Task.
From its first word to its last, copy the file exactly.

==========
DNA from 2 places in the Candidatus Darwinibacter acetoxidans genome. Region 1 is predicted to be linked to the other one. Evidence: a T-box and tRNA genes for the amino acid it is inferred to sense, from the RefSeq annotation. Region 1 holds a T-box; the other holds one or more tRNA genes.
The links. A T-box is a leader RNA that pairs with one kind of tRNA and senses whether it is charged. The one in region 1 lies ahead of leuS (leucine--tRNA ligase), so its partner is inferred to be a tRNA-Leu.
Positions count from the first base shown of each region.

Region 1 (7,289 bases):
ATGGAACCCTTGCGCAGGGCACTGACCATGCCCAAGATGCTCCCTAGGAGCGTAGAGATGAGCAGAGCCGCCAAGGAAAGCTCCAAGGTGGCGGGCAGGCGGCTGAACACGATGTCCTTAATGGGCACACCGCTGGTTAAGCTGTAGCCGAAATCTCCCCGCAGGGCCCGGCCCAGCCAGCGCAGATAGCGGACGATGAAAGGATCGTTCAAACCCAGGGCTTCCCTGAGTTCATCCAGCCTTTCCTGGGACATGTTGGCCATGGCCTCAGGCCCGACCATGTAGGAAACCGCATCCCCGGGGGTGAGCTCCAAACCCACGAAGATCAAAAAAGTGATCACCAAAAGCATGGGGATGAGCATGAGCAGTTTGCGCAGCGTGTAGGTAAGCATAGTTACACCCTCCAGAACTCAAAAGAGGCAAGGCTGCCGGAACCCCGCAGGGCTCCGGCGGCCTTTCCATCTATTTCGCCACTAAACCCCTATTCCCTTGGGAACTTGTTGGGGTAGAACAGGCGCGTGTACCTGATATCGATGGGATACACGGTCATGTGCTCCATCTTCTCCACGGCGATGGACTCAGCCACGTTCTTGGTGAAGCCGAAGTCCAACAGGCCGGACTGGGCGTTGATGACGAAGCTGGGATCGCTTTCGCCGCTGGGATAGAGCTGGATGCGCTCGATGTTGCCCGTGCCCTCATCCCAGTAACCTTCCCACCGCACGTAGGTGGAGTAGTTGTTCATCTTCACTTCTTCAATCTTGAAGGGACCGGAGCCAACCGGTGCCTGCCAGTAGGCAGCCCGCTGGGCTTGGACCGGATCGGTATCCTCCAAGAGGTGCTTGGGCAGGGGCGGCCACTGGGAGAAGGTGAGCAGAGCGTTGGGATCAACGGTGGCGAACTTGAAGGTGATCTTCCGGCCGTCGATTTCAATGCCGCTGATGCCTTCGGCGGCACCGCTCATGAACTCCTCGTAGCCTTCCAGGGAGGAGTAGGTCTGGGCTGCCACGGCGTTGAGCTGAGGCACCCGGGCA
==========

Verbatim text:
DNA from 2 places in the Candidatus Darwinibacter acetoxidans genome. Region 1 is predicted to be linked to the other one. Evidence: a T-box and tRNA genes for the amino acid it is inferred to sense, from the RefSeq annotation. Region 1 holds a T-box; the other holds one or more tRNA genes.
The links. A T-box is a leader RNA that pairs with one kind of tRNA and senses whether it is charged. The one in region 1 lies ahead of leuS (leucine--tRNA ligase), so its partner is inferred to be a tRNA-Leu.
Positions count from the first base shown of each region.

Region 1 (7,289 bases):
ATGGAACCCTTGCGCAGGGCACTGACCATGCCCAAGATGCTCCCTAGGAGCGTAGAGATGAGCAGAGCCGCCAAGGAAAGCTCCAAGGTGGCGGGCAGGCGGCTGAACACGATGTCCTTAATGGGCACACCGCTGGTTAAGCTGTAGCCGAAATCTCCCCGCAGGGCCCGGCCCAGCCAGCGCAGATAGCGGACGATGAAAGGATCGTTCAAACCCAGGGCTTCCCTGAGTTCATCCAGCCTTTCCTGGGACATGTTGGCCATGGCCTCAGGCCCGACCATGTAGGAAACCGCATCCCCGGGGGTGAGCTCCAAACCCACGAAGATCAAAAAAGTGATCACCAAAAGCATGGGGATGAGCATGAGCAGTTTGCGCAGCGTGTAGGTAAGCATAGTTACACCCTCCAGAACTCAAAAGAGGCAAGGCTGCCGGAACCCCGCAGGGCTCCGGCGGCCTTTCCATCTATTTCGCCACTAAACCCCTATTCCCTTGGGAACTTGTTGGGGTAGAACAGGCGCGTGTACCTGATATCGATGGGATACACGGTCATGTGCTCCATCTTCTCCACGGCGATGGACTCAGCCACGTTCTTGGTGAAGCCGAAGTCCAACAGGCCGGACTGGGCGTTGATGACGAAGCTGGGATCGCTTTCGCCGCTGGGATAGAGCTGGATGCGCTCGATGTTGCCCGTGCCCTCATCCCAGTAACCTTCCCACCGCACGTAGGTGGAGTAGTTGTTCATCTTCACTTCTTCAATCTTGAAGGGACCGGAGCCAACCGGTGCCTGCCAGTAGGCAGCCCGCTGGGCTTGGACCGGATCGGTATCCTCCAAGAGGTGCTTGGGCAGGGGCGGCCACTGGGAGAAGGTGAGCAGAGCGTTGGGATCAACGGTGGCGAACTTGAAGGTGATCTTCCGGCCGTCGATTTCAATGCCGCTGATGCCTTCGGCGGCACCGCTCATGAACTCCTCGTAGCCTTCCAGGGAGGAGTAGGTCTGGGCTGCCACGGCGTTGAGCTGAGGCACCCGGGCA